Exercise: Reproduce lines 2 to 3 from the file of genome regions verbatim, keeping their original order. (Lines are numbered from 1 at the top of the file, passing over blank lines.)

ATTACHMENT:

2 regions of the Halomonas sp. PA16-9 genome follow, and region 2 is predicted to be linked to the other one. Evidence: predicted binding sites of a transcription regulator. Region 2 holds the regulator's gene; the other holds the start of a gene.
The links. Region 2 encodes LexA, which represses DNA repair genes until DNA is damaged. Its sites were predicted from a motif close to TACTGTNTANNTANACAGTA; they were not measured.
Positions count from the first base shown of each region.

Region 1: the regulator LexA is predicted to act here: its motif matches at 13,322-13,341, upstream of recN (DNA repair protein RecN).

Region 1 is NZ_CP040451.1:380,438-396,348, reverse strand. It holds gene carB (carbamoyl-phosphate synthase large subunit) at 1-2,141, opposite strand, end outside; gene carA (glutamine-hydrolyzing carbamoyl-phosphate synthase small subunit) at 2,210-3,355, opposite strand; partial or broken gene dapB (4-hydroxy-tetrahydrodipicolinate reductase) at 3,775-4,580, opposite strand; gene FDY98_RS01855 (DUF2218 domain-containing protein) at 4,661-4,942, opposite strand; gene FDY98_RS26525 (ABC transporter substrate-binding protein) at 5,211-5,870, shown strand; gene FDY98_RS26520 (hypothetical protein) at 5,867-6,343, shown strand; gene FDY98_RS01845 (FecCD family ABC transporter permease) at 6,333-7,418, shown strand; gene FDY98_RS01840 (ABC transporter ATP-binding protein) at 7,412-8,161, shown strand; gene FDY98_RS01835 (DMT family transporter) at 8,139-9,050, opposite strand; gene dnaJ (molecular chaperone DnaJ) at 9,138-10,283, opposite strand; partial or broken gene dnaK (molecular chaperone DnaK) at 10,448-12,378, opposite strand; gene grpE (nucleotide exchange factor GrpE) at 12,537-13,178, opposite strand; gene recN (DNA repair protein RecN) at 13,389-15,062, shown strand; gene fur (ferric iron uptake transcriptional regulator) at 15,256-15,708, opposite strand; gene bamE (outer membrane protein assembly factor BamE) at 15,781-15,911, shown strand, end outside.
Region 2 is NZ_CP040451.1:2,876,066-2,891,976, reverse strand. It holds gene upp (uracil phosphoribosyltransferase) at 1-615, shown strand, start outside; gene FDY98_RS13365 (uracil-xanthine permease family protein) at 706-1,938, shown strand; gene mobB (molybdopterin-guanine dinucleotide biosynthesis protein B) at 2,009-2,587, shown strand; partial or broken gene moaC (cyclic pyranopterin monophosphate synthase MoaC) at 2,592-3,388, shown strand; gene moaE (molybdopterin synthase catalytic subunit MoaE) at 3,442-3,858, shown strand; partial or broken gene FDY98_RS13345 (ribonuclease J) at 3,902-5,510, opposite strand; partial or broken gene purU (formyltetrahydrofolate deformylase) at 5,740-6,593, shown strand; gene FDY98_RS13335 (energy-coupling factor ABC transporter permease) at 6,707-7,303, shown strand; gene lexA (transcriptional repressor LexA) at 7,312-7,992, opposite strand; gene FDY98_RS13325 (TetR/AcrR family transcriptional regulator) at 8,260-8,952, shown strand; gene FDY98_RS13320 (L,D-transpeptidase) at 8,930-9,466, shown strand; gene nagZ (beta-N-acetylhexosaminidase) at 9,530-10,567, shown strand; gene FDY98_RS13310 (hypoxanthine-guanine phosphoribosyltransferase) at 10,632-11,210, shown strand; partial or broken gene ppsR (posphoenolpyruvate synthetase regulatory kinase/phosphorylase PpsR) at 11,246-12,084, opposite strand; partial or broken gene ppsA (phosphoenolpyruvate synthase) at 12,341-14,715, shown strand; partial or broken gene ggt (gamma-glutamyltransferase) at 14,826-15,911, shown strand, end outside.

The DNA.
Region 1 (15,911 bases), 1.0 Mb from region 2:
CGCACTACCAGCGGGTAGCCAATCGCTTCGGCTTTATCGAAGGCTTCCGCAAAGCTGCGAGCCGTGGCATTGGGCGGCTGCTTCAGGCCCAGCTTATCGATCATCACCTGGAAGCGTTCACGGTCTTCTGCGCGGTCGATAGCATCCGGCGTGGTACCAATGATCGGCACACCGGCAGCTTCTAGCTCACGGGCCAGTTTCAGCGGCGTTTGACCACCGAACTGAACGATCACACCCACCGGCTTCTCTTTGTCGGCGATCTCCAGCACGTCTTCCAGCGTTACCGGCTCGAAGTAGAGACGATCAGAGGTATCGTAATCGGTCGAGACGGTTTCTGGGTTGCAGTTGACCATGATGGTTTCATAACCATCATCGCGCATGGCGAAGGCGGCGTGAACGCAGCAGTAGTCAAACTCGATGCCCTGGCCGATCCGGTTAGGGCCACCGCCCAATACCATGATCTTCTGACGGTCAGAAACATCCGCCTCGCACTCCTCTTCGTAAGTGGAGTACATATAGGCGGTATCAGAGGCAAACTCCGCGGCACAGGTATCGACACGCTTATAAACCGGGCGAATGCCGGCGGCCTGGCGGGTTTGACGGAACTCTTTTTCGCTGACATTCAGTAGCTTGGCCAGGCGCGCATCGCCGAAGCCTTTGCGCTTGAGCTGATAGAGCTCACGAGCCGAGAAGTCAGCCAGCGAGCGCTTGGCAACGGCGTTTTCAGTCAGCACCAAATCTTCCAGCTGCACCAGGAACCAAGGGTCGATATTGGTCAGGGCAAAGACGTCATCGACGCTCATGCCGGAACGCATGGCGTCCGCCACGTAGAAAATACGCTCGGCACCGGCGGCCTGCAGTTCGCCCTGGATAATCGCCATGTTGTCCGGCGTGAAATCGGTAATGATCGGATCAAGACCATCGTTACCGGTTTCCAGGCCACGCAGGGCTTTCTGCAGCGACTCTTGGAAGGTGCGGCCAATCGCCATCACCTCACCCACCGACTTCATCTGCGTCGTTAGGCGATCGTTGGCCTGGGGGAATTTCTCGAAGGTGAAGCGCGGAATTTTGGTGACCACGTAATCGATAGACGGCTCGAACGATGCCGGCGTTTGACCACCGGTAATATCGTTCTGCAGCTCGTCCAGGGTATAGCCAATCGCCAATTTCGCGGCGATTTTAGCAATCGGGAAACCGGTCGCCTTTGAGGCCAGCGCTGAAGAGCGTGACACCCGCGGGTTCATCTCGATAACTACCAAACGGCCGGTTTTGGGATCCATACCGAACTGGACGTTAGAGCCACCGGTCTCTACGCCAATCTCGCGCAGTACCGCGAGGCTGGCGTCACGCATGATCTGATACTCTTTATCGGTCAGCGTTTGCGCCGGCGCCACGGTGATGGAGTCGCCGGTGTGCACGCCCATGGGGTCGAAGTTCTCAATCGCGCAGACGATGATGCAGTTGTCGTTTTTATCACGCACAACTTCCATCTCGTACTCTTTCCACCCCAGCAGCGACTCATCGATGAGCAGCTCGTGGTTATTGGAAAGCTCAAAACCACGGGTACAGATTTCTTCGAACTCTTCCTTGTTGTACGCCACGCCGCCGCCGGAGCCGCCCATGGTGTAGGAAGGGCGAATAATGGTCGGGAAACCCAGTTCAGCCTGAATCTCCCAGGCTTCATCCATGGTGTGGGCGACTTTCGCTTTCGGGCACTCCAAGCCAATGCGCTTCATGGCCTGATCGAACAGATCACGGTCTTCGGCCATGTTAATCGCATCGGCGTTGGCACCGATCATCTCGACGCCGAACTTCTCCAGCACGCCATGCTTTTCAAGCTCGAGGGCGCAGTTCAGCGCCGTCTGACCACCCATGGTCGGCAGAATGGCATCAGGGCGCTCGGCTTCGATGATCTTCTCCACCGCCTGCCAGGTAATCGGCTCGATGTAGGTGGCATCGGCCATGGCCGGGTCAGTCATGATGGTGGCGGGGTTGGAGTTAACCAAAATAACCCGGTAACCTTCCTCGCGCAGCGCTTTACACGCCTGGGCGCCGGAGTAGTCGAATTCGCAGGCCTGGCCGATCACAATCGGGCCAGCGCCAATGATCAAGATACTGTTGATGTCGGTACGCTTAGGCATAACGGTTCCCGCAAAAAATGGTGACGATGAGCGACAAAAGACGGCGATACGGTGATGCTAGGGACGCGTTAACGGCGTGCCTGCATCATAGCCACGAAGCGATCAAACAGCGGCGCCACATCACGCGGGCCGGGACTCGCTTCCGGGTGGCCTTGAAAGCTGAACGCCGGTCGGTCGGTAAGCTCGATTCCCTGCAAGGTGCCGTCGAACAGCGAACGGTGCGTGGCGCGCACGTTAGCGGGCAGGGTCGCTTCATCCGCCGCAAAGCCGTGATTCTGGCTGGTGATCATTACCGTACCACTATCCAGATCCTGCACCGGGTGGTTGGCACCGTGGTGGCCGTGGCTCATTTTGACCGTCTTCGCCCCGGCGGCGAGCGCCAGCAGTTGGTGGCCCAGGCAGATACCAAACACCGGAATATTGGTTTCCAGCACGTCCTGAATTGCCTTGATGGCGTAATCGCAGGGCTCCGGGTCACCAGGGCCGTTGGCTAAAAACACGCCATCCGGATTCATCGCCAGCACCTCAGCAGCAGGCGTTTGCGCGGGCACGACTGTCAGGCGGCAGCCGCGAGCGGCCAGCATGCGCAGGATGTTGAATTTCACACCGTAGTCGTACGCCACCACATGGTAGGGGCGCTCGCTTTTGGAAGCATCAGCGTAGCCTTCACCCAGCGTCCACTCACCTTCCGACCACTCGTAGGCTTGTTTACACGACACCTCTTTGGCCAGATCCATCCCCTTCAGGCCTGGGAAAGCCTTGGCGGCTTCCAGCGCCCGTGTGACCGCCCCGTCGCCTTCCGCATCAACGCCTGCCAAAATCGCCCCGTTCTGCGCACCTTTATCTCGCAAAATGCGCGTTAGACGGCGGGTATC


The links. Region 2 encodes LexA, which represses DNA repair genes until DNA is damaged. Its sites were predicted from a motif close to TACTGTNTANNTANACAGTA; they were not measured.
Positions count from the first base shown of each region.